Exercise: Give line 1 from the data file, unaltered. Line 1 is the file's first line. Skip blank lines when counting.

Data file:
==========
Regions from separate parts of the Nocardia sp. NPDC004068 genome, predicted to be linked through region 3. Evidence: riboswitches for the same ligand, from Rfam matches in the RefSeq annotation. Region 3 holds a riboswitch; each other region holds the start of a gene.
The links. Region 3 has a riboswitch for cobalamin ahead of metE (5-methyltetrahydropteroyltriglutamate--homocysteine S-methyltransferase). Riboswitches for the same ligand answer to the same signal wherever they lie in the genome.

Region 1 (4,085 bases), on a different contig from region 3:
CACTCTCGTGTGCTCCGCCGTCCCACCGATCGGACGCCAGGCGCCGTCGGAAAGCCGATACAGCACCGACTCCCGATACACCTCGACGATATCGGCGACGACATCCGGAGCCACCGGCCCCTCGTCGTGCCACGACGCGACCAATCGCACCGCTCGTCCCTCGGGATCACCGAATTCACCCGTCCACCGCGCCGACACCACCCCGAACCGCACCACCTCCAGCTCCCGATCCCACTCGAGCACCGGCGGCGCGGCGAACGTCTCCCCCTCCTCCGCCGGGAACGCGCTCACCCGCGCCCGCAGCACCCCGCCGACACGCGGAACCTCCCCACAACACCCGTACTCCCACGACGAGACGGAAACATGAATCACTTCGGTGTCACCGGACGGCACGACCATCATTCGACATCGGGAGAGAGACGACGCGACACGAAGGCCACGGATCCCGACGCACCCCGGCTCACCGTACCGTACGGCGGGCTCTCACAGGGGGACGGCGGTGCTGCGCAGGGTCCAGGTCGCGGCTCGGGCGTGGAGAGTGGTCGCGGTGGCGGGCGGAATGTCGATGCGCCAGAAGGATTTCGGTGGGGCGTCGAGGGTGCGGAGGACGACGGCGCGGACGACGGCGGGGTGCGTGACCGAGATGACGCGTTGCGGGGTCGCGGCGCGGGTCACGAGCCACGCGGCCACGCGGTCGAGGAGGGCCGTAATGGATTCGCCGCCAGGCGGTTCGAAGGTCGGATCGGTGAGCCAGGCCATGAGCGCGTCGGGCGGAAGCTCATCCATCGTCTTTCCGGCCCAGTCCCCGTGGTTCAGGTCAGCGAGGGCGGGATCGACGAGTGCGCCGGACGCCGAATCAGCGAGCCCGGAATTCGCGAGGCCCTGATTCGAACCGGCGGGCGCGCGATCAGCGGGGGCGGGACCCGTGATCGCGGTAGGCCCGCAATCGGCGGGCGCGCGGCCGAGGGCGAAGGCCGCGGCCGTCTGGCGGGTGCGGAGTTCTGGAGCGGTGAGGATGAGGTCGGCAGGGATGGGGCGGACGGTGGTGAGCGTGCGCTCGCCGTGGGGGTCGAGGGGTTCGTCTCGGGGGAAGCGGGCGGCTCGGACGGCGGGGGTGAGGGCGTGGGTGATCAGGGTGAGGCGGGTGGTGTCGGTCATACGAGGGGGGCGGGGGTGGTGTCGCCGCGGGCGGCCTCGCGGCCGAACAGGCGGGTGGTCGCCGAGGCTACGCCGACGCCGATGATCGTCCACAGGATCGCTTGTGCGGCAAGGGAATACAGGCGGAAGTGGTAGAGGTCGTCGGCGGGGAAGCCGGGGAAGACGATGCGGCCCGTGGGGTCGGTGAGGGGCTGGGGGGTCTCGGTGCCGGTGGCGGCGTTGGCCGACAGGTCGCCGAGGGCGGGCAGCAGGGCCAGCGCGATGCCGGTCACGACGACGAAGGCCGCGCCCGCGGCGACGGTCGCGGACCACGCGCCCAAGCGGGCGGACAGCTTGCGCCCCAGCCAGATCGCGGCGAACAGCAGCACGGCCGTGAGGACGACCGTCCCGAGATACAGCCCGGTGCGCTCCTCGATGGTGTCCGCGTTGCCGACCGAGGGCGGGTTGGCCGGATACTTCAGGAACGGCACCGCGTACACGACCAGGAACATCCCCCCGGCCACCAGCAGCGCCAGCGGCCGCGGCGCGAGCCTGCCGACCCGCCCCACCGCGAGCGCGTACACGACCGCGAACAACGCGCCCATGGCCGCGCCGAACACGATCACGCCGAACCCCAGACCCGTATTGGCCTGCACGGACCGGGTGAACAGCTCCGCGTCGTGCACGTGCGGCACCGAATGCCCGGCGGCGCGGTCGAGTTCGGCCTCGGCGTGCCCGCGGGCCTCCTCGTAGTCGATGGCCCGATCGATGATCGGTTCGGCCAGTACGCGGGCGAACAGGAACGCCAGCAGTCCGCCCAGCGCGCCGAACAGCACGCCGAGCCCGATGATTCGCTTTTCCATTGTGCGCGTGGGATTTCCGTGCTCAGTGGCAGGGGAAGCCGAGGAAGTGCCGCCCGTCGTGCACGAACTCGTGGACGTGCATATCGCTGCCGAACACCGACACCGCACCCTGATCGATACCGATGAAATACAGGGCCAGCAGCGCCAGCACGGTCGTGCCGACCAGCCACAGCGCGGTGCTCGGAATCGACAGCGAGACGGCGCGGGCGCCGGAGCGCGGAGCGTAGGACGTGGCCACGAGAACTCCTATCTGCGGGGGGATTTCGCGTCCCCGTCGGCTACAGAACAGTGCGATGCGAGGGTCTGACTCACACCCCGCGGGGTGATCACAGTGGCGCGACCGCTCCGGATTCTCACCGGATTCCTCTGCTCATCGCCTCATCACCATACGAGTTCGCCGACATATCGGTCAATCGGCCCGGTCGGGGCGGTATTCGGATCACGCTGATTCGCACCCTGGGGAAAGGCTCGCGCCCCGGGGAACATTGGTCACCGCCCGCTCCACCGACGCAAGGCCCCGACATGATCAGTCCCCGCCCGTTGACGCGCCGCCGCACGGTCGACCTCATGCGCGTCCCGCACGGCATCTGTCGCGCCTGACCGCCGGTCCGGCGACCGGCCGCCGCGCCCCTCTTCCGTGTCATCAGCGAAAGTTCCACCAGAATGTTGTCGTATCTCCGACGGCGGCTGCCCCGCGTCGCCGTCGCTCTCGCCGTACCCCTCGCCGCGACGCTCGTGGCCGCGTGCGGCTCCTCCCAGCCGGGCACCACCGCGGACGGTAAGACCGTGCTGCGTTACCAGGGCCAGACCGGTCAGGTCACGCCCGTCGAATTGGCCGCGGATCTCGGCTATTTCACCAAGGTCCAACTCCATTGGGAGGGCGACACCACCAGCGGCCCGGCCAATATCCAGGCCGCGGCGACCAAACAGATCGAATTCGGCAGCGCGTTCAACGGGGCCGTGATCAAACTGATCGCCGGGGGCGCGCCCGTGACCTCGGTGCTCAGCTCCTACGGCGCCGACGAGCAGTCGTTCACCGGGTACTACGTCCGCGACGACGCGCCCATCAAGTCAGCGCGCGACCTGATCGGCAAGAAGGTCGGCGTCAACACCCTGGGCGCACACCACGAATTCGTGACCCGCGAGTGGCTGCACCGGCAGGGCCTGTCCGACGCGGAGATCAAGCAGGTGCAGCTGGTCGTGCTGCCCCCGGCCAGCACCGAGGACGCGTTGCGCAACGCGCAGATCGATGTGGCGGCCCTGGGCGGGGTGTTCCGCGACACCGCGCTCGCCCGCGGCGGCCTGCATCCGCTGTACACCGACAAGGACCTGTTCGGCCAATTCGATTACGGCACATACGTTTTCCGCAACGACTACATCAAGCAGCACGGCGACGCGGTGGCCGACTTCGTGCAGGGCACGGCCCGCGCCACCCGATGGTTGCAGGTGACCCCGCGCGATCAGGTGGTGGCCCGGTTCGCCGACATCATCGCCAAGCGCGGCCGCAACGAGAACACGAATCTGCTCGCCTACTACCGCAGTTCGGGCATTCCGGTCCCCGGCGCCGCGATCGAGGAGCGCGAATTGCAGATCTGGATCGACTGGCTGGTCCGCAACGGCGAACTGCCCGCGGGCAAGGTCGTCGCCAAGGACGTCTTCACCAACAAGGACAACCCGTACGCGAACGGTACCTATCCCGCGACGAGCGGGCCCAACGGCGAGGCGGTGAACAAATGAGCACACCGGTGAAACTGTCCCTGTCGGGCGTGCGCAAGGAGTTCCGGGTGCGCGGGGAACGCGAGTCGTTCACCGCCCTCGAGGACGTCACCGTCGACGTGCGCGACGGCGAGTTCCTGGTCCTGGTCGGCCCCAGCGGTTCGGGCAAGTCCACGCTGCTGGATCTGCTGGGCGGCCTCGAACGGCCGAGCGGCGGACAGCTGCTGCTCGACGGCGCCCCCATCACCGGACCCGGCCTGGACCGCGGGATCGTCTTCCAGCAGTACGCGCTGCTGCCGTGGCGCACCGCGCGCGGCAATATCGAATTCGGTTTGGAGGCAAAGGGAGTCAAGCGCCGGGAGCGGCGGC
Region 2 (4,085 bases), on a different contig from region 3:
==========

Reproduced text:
Regions from separate parts of the Nocardia sp. NPDC004068 genome, predicted to be linked through region 3. Evidence: riboswitches for the same ligand, from Rfam matches in the RefSeq annotation. Region 3 holds a riboswitch; each other region holds the start of a gene.